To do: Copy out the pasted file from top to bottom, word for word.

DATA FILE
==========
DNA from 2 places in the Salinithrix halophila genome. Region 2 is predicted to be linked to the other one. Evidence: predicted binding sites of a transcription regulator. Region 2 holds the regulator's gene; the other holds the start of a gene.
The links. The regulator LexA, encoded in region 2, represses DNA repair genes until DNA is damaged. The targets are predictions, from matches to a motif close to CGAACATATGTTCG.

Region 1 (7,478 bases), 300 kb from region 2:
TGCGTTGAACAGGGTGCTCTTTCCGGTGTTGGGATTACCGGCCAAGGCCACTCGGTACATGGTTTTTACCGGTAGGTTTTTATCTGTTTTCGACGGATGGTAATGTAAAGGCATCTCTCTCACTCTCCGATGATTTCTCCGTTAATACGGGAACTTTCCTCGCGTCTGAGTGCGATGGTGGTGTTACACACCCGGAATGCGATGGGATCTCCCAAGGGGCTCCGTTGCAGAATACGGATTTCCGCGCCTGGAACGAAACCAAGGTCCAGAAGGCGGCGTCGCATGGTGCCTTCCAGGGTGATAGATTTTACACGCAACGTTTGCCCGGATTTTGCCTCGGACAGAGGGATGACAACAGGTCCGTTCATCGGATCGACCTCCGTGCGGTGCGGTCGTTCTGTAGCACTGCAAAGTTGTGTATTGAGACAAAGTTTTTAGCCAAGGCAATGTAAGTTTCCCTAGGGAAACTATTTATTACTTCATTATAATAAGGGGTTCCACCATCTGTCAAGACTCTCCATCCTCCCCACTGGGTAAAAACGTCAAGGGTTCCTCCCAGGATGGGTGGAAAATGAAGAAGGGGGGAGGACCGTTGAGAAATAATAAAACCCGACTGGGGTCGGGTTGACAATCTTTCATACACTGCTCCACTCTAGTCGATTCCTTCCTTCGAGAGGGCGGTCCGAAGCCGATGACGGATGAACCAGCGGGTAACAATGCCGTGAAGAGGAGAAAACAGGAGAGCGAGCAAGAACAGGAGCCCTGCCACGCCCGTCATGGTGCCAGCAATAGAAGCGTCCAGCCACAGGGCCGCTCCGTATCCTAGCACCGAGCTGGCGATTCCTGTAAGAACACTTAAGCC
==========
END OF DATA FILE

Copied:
DNA from 2 places in the Salinithrix halophila genome. Region 2 is predicted to be linked to the other one. Evidence: predicted binding sites of a transcription regulator. Region 2 holds the regulator's gene; the other holds the start of a gene.
The links. The regulator LexA, encoded in region 2, represses DNA repair genes until DNA is damaged. The targets are predictions, from matches to a motif close to CGAACATATGTTCG.

Region 1 (7,478 bases), 300 kb from region 2:
TGCGTTGAACAGGGTGCTCTTTCCGGTGTTGGGATTACCGGCCAAGGCCACTCGGTACATGGTTTTTACCGGTAGGTTTTTATCTGTTTTCGACGGATGGTAATGTAAAGGCATCTCTCTCACTCTCCGATGATTTCTCCGTTAATACGGGAACTTTCCTCGCGTCTGAGTGCGATGGTGGTGTTACACACCCGGAATGCGATGGGATCTCCCAAGGGGCTCCGTTGCAGAATACGGATTTCCGCGCCTGGAACGAAACCAAGGTCCAGAAGGCGGCGTCGCATGGTGCCTTCCAGGGTGATAGATTTTACACGCAACGTTTGCCCGGATTTTGCCTCGGACAGAGGGATGACAACAGGTCCGTTCATCGGATCGACCTCCGTGCGGTGCGGTCGTTCTGTAGCACTGCAAAGTTGTGTATTGAGACAAAGTTTTTAGCCAAGGCAATGTAAGTTTCCCTAGGGAAACTATTTATTACTTCATTATAATAAGGGGTTCCACCATCTGTCAAGACTCTCCATCCTCCCCACTGGGTAAAAACGTCAAGGGTTCCTCCCAGGATGGGTGGAAAATGAAGAAGGGGGGAGGACCGTTGAGAAATAATAAAACCCGACTGGGGTCGGGTTGACAATCTTTCATACACTGCTCCACTCTAGTCGATTCCTTCCTTCGAGAGGGCGGTCCGAAGCCGATGACGGATGAACCAGCGGGTAACAATGCCGTGAAGAGGAGAAAACAGGAGAGCGAGCAAGAACAGGAGCCCTGCCACGCCCGTCATGGTGCCAGCAATAGAAGCGTCCAGCCACAGGGCCGCTCCGTATCCTAGCACCGAGCTGGCGATTCCTGTAAGAACACTTAAGCC